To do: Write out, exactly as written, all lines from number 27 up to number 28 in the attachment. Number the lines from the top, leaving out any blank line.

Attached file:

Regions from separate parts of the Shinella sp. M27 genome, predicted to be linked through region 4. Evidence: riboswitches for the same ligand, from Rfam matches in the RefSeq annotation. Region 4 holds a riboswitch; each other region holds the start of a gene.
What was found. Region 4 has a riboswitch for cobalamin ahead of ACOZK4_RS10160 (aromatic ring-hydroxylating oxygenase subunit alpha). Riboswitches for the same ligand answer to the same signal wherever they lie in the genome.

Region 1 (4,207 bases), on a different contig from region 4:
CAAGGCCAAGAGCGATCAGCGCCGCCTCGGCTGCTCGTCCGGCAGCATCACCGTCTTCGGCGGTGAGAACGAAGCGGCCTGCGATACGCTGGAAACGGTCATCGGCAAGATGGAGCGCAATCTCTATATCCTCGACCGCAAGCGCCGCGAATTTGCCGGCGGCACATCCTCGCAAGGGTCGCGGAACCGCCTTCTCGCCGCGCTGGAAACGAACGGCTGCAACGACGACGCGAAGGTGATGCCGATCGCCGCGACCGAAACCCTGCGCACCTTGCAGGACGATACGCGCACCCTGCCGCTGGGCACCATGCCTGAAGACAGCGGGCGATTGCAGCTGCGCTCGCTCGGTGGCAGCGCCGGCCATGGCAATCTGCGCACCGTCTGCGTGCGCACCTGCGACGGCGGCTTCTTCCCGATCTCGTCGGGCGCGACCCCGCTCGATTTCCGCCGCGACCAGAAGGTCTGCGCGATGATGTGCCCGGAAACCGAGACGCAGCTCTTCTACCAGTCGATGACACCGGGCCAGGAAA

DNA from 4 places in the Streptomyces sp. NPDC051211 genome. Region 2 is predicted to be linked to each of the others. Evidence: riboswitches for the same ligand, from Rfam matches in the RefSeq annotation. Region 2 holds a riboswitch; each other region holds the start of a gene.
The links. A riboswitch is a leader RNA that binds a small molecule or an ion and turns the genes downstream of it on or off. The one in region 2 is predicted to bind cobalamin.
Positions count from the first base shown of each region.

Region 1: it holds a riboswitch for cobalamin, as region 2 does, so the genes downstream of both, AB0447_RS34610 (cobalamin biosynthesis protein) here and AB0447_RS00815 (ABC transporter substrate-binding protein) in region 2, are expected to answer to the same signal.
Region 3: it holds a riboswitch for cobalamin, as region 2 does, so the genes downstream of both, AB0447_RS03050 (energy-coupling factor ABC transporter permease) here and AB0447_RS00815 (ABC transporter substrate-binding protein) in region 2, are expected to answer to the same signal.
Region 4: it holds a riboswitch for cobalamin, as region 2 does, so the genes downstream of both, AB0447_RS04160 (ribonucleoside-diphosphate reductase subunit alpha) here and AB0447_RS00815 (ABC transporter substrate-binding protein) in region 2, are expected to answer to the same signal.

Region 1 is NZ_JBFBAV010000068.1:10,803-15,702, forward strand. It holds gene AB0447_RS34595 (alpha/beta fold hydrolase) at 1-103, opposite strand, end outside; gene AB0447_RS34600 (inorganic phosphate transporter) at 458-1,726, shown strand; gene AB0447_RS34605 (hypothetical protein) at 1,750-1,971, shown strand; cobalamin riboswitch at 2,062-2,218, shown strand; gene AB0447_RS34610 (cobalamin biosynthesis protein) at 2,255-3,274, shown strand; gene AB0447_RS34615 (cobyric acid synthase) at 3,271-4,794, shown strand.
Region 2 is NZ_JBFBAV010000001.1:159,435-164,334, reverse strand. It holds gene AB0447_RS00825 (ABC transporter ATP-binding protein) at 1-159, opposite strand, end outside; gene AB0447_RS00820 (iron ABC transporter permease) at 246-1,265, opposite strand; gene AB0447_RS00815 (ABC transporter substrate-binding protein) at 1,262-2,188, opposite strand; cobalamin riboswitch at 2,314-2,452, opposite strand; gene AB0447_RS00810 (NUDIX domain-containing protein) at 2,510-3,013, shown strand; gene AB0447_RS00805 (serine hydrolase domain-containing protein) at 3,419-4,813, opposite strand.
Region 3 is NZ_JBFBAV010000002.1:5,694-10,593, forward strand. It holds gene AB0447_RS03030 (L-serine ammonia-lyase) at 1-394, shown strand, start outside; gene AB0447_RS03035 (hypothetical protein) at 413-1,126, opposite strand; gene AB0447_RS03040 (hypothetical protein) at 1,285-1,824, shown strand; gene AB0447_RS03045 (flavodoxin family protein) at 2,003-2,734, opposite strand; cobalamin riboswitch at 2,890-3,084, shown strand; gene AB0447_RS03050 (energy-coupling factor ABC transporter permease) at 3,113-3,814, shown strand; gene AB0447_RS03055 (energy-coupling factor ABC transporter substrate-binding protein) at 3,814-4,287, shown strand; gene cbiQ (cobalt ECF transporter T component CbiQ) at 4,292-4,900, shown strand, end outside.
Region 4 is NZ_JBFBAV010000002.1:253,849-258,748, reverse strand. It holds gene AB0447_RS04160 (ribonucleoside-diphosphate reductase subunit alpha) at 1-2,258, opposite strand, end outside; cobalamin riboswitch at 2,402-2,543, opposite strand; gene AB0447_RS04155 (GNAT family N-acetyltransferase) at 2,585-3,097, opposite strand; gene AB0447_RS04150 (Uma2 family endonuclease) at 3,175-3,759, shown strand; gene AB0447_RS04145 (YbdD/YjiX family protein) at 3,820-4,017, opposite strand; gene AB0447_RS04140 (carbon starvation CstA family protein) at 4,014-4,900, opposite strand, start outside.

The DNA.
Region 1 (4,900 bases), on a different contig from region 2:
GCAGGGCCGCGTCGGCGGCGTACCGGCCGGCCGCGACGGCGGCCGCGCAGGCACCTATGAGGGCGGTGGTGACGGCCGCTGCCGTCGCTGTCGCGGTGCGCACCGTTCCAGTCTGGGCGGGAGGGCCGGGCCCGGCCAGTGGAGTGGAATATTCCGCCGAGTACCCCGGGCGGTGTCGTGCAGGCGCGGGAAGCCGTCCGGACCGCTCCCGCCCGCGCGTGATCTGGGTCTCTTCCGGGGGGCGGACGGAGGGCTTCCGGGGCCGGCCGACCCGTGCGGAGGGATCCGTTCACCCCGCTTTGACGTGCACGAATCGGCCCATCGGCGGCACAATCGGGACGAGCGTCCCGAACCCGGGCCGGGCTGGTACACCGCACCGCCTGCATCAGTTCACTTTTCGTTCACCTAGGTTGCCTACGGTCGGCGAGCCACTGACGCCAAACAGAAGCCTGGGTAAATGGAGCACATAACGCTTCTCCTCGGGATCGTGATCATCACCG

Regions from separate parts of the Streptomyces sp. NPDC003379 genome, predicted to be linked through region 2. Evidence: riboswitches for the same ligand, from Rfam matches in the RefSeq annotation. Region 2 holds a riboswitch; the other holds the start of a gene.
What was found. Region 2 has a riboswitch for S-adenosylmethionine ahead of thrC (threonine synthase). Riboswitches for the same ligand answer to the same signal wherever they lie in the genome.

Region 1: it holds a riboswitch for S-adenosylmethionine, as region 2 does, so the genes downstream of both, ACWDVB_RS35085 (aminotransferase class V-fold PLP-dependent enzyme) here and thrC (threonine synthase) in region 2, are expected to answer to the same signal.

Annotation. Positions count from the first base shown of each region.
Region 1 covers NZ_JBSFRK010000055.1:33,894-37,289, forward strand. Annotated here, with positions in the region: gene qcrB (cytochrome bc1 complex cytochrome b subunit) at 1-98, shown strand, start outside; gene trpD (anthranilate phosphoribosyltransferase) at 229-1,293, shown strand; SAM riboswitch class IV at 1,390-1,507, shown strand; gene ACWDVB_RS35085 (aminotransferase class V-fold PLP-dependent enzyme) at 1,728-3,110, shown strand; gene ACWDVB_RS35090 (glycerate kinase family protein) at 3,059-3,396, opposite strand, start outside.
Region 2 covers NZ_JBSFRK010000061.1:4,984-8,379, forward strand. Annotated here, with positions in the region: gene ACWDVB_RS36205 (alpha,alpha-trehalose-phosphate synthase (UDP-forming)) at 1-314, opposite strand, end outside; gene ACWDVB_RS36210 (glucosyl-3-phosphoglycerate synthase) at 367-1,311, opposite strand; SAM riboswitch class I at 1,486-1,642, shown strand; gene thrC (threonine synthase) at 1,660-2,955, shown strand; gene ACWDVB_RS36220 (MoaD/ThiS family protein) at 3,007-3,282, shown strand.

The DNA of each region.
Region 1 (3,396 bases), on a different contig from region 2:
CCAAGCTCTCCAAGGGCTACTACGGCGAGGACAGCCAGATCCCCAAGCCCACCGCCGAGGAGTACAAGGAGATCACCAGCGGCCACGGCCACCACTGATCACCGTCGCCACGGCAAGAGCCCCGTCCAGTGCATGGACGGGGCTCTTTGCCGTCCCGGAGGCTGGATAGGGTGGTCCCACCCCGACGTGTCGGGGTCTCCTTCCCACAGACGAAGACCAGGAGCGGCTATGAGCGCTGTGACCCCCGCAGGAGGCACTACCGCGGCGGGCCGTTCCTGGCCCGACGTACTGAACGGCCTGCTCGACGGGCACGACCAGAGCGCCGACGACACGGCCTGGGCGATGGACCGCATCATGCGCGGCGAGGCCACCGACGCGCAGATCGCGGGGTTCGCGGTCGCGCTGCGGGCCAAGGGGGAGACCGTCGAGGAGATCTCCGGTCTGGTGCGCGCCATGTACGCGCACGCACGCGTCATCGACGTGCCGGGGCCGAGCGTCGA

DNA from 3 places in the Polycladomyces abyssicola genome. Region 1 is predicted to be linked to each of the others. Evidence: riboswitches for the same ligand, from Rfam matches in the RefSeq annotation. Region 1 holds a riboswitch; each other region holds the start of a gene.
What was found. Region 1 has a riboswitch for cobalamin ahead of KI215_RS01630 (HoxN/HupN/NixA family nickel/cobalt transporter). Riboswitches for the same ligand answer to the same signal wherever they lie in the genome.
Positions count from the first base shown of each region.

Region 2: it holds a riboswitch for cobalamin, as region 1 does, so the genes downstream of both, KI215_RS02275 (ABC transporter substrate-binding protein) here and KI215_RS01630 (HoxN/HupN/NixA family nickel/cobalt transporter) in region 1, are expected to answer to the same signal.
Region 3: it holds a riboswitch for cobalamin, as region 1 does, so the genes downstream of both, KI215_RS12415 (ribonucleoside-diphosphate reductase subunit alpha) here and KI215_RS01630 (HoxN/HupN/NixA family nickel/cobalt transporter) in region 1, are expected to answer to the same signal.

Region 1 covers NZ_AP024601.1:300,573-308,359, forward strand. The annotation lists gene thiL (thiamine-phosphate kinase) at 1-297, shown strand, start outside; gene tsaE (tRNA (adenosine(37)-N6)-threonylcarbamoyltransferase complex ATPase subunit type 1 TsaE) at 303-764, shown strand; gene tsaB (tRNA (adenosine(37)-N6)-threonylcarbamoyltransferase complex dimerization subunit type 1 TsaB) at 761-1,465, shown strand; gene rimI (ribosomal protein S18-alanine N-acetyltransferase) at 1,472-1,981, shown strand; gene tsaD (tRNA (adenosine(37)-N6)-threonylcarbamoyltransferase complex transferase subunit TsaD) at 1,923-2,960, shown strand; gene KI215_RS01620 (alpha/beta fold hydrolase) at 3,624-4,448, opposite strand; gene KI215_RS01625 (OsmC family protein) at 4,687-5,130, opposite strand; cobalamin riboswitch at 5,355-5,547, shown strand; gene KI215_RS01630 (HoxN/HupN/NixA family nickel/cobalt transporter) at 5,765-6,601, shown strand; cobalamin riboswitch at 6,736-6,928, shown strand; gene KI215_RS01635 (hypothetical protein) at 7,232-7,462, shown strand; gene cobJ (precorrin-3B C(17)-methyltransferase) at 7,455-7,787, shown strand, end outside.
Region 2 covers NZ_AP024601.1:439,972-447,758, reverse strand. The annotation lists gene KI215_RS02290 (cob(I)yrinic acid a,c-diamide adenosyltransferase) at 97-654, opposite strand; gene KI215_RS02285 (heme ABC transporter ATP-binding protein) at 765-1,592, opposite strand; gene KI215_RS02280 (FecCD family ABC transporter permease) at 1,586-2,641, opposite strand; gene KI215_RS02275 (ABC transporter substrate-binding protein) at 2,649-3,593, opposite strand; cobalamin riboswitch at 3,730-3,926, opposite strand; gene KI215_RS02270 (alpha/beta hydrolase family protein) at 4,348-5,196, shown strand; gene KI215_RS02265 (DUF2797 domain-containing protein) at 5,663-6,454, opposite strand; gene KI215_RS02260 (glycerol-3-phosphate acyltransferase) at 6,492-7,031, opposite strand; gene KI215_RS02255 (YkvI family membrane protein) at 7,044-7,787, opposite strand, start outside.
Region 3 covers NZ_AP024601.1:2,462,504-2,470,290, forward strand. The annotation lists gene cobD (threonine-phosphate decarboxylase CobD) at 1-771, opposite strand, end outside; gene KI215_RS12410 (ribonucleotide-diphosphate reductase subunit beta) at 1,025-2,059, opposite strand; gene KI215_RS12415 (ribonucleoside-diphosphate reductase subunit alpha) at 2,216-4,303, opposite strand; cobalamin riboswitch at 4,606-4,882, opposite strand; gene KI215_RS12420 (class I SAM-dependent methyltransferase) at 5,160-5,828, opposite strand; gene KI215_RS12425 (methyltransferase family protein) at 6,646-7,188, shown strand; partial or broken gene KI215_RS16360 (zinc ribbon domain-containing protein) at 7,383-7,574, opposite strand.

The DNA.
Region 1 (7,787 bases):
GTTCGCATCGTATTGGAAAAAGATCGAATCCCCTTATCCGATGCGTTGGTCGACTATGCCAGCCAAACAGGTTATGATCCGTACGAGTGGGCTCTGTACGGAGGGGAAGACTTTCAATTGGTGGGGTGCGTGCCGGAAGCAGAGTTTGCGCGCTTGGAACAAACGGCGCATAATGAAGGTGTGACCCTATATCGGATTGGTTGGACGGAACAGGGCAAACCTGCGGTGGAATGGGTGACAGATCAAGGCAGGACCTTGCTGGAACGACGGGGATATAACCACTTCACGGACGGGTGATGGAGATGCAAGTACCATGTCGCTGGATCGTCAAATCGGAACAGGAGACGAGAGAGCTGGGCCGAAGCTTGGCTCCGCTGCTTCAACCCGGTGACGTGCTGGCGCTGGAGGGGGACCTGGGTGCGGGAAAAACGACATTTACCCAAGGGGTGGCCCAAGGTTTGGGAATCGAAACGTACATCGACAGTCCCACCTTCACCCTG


DNA from 3 places in the Polycladomyces abyssicola genome. Region 1 is predicted to be linked to each of the others. Evidence: riboswitches for the same ligand, from Rfam matches in the RefSeq annotation. Region 1 holds a riboswitch; each other region holds the start of a gene.
What was found. Region 1 has a riboswitch for cobalamin ahead of KI215_RS01630 (HoxN/HupN/NixA family nickel/cobalt transporter). Riboswitches for the same ligand answer to the same signal wherever they lie in the genome.